"Credit, or blame, the Internet, making information available in such a level playing field that outrageous acts have become so accessible they seem mainstream," she told ABCNews.com.
Throughout history kinky sex has emerged in myth, literature and in anthropology. Urban legends still persist that Catherine the Great had a special relationship with her horse.
Dunlap cites studies that in some African cultures, older women guide younger boys into their manhood and are "revered."
But today, according to sex-perts, couples are looking for more intensity in sex lives, and interest in sado-masochism appears to be rising.
"After the pain threshold is crossed, they describe a type of ecstasy called 'flying," Dunlap found in his research. "It is no longer painful and gives an entirely sexual as well as psychological, transcendent place. Flying is bigger than any drug."
British relational therapist Susan Quilliam, whose revision of the 1972 classic, "Joy of Sex" sold 30,000 copies in three weeks when it was released this year in the U.S., confirms, "A lot is changing culturally."
"First of all, we live in a more sexualized society and there's the Internet," she told ABCNews.com. "Interest groups communicate with each other and reinforce their identity."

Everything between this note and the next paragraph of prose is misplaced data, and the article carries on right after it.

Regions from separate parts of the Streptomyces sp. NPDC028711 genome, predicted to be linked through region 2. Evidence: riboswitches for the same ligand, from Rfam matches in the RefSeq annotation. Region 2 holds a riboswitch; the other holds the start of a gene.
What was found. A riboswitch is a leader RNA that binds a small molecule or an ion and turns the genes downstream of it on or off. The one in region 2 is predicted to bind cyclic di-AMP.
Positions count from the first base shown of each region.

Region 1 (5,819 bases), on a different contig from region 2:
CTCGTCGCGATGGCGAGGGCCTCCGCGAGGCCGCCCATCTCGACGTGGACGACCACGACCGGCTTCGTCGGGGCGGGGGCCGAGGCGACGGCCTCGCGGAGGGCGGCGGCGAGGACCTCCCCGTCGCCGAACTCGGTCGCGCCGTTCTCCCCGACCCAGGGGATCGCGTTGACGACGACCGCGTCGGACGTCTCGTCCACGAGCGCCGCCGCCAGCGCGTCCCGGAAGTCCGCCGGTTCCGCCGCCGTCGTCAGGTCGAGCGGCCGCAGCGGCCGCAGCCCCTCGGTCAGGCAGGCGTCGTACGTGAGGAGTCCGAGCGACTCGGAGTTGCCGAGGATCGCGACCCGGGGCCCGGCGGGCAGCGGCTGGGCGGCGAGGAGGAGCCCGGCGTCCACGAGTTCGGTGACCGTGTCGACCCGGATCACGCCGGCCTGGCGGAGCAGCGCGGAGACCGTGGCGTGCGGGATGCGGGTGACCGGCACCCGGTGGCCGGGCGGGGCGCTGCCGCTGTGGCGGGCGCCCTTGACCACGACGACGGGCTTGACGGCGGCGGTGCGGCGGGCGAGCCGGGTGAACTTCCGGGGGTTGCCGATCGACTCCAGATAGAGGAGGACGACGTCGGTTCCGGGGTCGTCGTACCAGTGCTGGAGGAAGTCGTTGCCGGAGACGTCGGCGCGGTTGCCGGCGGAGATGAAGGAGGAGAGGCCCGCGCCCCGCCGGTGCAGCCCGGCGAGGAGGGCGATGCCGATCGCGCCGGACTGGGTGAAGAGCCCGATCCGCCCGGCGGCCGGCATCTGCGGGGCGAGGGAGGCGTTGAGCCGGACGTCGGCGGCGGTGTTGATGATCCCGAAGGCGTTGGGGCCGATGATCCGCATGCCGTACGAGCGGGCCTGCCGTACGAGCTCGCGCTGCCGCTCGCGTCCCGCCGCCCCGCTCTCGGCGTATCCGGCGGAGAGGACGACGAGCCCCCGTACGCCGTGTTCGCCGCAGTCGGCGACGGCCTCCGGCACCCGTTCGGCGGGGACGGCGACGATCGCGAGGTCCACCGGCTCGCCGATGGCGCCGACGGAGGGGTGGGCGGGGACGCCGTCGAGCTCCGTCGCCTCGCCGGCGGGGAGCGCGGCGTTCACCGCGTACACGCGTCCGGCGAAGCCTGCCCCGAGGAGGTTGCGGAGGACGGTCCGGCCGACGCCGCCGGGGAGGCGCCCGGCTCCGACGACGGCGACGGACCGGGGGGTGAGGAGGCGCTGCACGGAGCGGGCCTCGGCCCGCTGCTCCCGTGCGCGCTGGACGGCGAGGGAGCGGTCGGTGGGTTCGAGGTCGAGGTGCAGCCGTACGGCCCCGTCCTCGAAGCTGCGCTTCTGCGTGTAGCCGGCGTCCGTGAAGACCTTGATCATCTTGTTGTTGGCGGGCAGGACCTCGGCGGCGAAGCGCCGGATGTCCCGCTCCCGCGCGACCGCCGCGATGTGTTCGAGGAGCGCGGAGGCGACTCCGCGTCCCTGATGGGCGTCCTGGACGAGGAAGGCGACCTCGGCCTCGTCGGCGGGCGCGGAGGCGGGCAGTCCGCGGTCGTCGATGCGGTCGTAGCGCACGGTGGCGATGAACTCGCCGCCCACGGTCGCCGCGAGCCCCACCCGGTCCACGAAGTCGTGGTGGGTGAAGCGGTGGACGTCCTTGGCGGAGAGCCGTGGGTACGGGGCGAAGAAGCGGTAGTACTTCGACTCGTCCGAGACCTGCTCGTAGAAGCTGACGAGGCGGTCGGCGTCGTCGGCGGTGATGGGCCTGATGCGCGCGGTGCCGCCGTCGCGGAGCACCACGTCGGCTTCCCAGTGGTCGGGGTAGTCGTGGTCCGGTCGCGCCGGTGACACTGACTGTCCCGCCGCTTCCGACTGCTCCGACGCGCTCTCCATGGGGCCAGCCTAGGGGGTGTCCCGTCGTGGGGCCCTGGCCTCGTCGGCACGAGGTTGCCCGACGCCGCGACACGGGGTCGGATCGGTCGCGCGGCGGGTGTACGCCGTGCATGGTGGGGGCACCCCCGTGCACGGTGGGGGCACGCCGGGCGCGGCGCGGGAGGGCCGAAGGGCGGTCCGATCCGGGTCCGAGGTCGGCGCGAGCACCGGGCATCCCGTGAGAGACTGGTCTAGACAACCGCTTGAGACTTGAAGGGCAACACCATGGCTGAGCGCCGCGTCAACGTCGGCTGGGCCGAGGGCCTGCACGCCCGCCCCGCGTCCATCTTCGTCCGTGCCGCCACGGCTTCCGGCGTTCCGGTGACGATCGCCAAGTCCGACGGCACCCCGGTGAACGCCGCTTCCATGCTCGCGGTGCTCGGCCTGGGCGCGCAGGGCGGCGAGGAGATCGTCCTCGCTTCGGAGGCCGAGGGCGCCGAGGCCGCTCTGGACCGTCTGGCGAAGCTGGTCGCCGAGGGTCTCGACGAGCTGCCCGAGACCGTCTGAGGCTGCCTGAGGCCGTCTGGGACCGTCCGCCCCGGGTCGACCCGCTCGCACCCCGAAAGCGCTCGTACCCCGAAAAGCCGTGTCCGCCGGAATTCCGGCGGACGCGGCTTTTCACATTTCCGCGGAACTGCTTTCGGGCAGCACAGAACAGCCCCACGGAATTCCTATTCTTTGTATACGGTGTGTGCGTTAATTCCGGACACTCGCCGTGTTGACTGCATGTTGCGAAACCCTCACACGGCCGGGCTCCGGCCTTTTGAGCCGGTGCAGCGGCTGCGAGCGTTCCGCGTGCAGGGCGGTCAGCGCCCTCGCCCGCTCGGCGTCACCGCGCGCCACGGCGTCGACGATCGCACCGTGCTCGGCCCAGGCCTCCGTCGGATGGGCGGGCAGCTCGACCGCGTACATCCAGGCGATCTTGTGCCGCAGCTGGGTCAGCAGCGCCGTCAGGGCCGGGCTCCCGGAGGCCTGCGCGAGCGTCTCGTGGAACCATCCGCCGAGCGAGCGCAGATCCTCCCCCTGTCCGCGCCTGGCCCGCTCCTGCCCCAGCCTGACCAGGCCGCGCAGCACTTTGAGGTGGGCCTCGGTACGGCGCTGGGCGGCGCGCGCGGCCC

"It gives people permission and normalizes it and encourages them to explore the outer boundaries of their preferences," she said.
And now, her spin-off book, "The Adventurous Lover," is being billed as "perfect for the couple who want to push the boundaries: sections include fantasy, fetish, sex-clubs, foursomes and bondage."
Quilliam, who doles out advice on her "Sex in the City" radio show, has seen an increased interest in BDSM – or bondage, dominations, sado-masochism, as well as "swinging."
Creating a "safe" arena for experimentation is critical, she said, and couples should have special words, should they be uncomfortable, to call for "an immediate halt to the activity."
She also warns, "Be careful, very careful if have a fantasy and you're putting it in to reality. It often disappoints."
"It has to be safe, sane and consensual," she said.
According to Hani Miletski, a Maryland sex therapist and author of the 2007 book, "Mother-Son Incest: The Unthinkable Broken Taboo Persists," a search for the words "mother son incest" yields nearly two million links on the Internet. Clearly an abusive behavior, she said it "breaks down the natural development of boys' sexuality."
Miletsky wrote another book -- "Understanding Bestiality and Zoophilia" -- after one of her patients admitted a "love affair" with his dog. She interviewed nearly 100 men who had indulged.
"People do it with all kinds of animals," she told ABCNews.com. "A lot of people are into dolphins and other sea animals."
"We also found a minority who prefer animals to humans," she said. "It's like a sexual orientation and they marry animals and treat like spouse whole love affair."